Perhaps, in some dystopian future, strange people (such as Ivy Style readers) who do not want to wear shirts that ’T’, pants that ‘sweat’ and shoes that ‘sneak’, will be placed in confined areas so as not to shock the majority of the population, that is those whose clothing style resembles homeless teenage skateboarders on dress-down Friday. Something like this already happens in the historic town of Henley-on-Thames, 40 miles southwest of London, England, for five days at the end of June every year. The so-called ‘Stewards’ Enclosure’ of the annual Henley Royal Regatta is one of the few places left where a man can dress elegantly without arousing glances, curiosity, derision or scorn from those around him. While it is possible for anyone to watch the famous rowing event over most of the 1 1/3 mile course dressed in casual clothing, for the members of the Stewards’ Enclosure and their guests, the rules are clear and unbending:
Gentlemen are required to wear lounge suits, or jackets or blazers with flannels, together with a tie or cravat (US: ascot). Ladies are required to wear dresses or skirts with a hemline below the knee. Ladies will not be admitted wearing divided skirts, culottes or trousers of any kind. The use of mobile telephones for making or receiving calls is not permitted within the Stewards’ Enclosure.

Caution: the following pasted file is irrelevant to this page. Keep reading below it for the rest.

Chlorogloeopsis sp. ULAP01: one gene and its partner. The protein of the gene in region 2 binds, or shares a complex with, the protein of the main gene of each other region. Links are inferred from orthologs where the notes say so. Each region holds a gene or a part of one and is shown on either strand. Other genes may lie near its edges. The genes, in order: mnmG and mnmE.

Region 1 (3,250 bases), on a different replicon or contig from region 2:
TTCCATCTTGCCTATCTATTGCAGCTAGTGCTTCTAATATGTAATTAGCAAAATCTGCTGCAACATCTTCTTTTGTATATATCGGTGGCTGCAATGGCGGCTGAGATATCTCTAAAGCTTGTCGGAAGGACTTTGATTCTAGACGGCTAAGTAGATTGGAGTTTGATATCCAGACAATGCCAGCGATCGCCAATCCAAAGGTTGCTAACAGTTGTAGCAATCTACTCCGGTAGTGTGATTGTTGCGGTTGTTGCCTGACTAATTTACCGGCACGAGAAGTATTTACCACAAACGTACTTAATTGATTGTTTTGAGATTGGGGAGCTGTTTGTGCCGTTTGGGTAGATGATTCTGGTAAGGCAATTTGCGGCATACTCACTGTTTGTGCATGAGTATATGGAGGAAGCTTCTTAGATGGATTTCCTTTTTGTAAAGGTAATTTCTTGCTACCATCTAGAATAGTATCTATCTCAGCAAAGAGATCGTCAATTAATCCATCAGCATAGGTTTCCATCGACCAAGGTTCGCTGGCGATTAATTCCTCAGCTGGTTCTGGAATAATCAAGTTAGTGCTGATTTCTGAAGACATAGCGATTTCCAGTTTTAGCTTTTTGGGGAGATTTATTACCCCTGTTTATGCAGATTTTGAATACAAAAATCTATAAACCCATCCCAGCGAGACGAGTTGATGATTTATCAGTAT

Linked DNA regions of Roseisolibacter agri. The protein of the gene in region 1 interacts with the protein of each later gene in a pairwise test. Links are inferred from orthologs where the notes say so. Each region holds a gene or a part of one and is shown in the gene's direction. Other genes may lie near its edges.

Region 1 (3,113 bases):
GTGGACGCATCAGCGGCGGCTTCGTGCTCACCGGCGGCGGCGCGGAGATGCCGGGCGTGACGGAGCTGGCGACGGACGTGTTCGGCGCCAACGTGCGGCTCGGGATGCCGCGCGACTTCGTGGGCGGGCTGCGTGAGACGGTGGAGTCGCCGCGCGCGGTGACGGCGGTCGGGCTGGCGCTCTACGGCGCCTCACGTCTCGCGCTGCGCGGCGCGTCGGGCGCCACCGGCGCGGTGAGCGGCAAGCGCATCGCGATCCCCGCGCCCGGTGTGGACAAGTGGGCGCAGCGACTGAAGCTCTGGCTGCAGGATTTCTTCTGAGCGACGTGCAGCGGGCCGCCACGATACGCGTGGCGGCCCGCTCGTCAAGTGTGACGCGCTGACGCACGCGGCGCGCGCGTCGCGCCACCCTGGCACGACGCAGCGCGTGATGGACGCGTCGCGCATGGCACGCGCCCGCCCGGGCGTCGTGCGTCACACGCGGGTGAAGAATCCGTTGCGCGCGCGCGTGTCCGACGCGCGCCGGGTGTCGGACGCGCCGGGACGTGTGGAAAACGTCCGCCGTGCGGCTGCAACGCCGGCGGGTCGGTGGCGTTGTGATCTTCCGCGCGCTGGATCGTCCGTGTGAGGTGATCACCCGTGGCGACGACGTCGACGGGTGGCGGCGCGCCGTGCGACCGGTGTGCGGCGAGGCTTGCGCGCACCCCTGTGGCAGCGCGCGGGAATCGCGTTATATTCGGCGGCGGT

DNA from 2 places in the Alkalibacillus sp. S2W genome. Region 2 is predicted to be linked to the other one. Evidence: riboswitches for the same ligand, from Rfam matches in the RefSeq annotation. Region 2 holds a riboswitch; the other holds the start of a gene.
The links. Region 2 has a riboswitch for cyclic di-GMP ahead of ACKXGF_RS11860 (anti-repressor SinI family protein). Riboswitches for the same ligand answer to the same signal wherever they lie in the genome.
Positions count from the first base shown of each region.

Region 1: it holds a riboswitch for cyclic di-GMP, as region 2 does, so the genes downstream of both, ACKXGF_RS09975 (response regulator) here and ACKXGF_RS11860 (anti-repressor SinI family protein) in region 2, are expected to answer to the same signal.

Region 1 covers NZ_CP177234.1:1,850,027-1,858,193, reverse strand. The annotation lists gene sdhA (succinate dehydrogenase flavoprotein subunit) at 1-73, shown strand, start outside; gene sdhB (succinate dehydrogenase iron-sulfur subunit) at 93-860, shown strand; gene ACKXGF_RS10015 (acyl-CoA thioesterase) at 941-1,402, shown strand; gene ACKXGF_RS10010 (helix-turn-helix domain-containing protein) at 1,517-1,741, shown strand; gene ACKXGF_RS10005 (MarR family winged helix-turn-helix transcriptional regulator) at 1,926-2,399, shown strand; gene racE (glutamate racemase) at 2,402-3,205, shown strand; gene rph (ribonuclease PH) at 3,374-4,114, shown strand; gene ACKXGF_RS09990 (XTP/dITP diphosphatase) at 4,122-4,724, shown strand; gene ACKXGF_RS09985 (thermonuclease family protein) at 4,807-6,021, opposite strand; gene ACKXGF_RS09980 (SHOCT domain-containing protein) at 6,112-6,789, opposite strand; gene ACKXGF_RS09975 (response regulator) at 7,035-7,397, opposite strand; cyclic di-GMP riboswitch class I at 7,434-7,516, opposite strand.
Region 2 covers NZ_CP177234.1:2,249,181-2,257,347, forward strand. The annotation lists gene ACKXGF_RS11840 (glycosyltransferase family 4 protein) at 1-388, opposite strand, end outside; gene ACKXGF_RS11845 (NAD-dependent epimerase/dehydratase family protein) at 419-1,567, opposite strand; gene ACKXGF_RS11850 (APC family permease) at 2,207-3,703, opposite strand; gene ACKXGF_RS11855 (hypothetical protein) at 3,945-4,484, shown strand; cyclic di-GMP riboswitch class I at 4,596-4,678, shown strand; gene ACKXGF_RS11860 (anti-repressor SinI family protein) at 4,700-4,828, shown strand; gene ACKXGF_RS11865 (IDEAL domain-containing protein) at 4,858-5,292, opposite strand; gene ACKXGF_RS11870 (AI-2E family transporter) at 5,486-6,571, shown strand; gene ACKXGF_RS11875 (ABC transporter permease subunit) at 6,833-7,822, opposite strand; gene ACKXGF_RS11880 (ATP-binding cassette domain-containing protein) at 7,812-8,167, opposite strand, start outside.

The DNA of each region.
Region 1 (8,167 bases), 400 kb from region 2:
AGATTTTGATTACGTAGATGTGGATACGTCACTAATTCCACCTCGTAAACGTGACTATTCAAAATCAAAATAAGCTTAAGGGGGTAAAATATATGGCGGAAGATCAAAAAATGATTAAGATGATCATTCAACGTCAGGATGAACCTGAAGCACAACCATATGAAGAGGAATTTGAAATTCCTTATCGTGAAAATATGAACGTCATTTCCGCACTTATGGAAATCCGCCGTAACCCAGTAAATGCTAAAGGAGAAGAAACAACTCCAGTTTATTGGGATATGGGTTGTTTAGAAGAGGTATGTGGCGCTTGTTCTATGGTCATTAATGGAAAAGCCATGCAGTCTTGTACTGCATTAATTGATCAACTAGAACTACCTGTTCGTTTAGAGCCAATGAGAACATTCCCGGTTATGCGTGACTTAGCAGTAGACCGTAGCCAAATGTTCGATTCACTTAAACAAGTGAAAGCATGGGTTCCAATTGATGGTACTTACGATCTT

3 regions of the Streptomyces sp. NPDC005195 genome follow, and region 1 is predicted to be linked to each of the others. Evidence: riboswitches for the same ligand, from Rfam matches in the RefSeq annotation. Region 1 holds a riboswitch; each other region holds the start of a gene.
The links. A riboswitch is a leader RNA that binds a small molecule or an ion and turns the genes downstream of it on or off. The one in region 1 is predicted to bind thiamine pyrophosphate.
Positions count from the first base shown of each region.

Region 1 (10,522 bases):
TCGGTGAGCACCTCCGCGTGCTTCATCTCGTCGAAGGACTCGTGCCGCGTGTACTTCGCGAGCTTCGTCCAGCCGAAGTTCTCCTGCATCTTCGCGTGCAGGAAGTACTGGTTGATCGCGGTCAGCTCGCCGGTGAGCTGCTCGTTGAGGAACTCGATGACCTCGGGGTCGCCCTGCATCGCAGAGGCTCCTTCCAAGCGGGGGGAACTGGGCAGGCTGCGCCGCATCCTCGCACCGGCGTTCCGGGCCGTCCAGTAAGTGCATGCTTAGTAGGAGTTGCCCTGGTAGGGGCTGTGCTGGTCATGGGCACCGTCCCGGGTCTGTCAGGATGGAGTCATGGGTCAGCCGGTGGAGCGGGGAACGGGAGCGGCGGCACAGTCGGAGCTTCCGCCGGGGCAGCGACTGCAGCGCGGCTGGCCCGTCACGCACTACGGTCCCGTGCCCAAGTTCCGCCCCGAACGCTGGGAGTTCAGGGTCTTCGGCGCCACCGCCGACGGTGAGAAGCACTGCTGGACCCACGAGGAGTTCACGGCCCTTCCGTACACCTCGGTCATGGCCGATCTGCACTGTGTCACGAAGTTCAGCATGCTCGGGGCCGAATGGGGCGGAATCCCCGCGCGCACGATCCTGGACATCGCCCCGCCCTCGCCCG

The spectators at Henley must be the best-dressed sports fans to be found anywhere, entirely appropriate to the regatta’s beautiful and luxuriant valley setting. The temple-like building at the top right is a ‘folly’ built in 1771 and sited on a small island by the start.
Many regard competitive rowing (or ‘crew’ as it is known in the US) as the most ‘Preppy’ or ‘Ivy’ of sports and, on both sides of the Atlantic, it is unfairly but commonly associated only with old, prestigious universities and with exclusive, fee-paying schools.
It is very telling that, from its start in 1839 until the 1970s, Henley Regatta did not have a dress code. In times now gone forever, people of all social classes could be relied upon to dress appropriately for any occasion without being prompted, directed or forced.
Two effortlessly stylish former oarsmen observe the racing at Henley Royal Regatta. The gentleman on the left is wearing what is arguably the original ‘blue blazer’, that awarded to those who row for Oxford University against Cambridge University in the annual boat race held since 1829. His cerise socks and tie indicate membership of Leander, a prestigious rowing club founded in 1818.
This gentleman’s blazer indicates that he rowed for Cambridge University in the annual race against Oxford University. Tradition demands that it is never cleaned. The cap is of ‘The Archetypals’, a Cambridge oarsmen’s club. Doubtful legend has it that, to join, you have to row in the Oxford – Cambridge Boat Race three times, get a third in your university degree (effectively a fail), and spent three nights in Cambridge jail.
On the left, the cap and blazer of London Rowing Club, and on the right, the blazer of Thames Rowing Club in the short, ‘Bolero’ style favoured by women (and male fashion victims). The young woman is aware that her dress length will exclude her from the Stewards’ Enclosure, even though the outfit has a simple elegance.